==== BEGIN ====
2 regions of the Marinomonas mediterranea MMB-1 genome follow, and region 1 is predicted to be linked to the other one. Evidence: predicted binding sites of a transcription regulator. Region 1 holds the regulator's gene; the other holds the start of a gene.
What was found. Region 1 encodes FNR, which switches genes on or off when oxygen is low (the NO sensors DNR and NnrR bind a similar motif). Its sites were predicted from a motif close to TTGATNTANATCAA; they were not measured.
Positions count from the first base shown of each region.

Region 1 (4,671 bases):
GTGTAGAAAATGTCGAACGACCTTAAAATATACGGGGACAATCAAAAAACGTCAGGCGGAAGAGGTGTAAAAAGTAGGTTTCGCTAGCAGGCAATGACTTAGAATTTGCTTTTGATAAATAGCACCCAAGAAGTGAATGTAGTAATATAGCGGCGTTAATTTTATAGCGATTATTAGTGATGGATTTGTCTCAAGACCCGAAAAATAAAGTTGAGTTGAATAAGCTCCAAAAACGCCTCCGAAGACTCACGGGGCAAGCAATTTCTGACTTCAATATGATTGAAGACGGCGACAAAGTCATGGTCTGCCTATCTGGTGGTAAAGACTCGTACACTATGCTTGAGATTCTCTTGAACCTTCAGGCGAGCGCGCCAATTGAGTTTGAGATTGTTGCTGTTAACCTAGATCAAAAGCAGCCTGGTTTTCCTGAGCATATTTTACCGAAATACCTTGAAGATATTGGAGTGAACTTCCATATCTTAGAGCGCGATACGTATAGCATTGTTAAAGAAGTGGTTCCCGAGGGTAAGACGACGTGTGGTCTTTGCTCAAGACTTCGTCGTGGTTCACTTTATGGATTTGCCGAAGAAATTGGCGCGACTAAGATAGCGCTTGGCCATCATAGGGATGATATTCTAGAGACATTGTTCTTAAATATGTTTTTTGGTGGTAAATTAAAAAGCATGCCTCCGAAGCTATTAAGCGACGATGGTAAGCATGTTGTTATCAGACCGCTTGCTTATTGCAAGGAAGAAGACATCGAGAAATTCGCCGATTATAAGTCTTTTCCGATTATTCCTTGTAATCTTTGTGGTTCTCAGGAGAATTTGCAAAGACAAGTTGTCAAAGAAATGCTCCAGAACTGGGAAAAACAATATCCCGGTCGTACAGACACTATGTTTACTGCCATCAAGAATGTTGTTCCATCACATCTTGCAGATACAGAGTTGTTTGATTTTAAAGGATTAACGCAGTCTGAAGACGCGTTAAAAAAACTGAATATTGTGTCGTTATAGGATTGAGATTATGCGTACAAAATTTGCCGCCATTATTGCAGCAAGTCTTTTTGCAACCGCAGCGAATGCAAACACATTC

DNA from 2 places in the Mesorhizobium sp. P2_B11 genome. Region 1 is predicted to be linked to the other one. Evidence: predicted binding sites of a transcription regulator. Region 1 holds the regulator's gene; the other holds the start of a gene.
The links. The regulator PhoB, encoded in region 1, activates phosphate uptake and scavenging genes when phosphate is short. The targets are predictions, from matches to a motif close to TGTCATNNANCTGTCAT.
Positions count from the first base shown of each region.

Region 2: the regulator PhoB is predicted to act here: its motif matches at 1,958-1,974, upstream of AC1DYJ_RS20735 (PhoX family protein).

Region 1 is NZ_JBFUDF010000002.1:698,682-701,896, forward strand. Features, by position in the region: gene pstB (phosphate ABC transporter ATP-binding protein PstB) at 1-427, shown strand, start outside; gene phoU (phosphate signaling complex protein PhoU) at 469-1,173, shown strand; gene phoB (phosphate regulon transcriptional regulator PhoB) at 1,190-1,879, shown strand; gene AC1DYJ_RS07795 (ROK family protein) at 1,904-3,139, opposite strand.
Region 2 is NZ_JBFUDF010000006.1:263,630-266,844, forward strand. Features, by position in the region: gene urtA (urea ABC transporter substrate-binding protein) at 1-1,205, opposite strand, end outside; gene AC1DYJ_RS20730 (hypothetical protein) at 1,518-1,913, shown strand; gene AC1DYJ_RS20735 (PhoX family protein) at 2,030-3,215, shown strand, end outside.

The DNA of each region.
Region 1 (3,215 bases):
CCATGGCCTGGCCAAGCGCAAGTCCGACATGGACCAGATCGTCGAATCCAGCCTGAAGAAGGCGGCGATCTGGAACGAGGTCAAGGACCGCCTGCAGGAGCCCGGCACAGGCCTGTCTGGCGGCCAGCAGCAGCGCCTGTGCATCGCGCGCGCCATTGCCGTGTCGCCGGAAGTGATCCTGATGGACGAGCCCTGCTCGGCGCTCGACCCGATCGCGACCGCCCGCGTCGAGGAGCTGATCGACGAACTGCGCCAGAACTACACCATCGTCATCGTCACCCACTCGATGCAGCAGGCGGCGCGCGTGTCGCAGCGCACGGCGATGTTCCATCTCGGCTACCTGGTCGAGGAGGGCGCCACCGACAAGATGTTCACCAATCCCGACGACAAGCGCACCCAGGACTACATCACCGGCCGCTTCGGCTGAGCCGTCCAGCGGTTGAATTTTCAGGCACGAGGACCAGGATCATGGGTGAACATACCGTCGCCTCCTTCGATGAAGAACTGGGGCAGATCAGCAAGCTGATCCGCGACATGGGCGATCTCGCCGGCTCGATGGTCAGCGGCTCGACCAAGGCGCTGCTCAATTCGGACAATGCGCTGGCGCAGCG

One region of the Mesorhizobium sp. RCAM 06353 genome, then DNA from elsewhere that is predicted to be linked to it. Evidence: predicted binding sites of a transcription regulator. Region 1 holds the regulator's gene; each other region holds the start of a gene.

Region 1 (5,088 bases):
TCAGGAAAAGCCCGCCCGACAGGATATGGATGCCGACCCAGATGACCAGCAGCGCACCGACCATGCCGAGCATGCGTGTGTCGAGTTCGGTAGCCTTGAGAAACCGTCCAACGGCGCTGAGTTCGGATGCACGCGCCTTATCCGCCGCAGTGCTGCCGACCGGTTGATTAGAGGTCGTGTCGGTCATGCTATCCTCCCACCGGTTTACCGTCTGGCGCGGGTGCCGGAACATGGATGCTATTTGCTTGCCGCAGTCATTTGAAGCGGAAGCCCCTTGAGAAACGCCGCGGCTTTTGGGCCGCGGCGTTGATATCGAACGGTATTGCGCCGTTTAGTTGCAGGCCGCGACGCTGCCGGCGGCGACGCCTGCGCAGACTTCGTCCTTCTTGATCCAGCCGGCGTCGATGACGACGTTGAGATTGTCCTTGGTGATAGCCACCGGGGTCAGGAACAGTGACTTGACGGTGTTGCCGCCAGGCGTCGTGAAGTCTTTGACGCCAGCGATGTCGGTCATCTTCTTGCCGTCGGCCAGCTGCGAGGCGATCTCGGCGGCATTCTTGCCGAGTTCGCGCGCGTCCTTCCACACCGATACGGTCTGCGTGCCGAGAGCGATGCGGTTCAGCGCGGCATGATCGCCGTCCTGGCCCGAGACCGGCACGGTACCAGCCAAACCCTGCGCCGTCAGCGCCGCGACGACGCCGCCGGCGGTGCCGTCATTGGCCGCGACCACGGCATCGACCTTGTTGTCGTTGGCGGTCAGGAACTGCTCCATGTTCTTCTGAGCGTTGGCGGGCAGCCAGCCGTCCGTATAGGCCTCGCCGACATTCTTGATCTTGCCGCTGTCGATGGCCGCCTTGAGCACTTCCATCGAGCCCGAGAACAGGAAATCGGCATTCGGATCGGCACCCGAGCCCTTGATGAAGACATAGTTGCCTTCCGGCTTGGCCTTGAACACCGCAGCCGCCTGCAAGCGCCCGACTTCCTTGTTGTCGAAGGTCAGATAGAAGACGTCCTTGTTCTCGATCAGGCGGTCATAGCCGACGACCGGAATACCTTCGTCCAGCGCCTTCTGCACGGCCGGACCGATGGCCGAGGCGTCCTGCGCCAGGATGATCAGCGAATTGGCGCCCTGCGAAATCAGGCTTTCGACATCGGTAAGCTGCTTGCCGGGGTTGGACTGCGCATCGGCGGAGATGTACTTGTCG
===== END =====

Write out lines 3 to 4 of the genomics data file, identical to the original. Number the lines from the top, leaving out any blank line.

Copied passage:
Positions count from the first base shown of each region.

Region 1 (4,671 bases):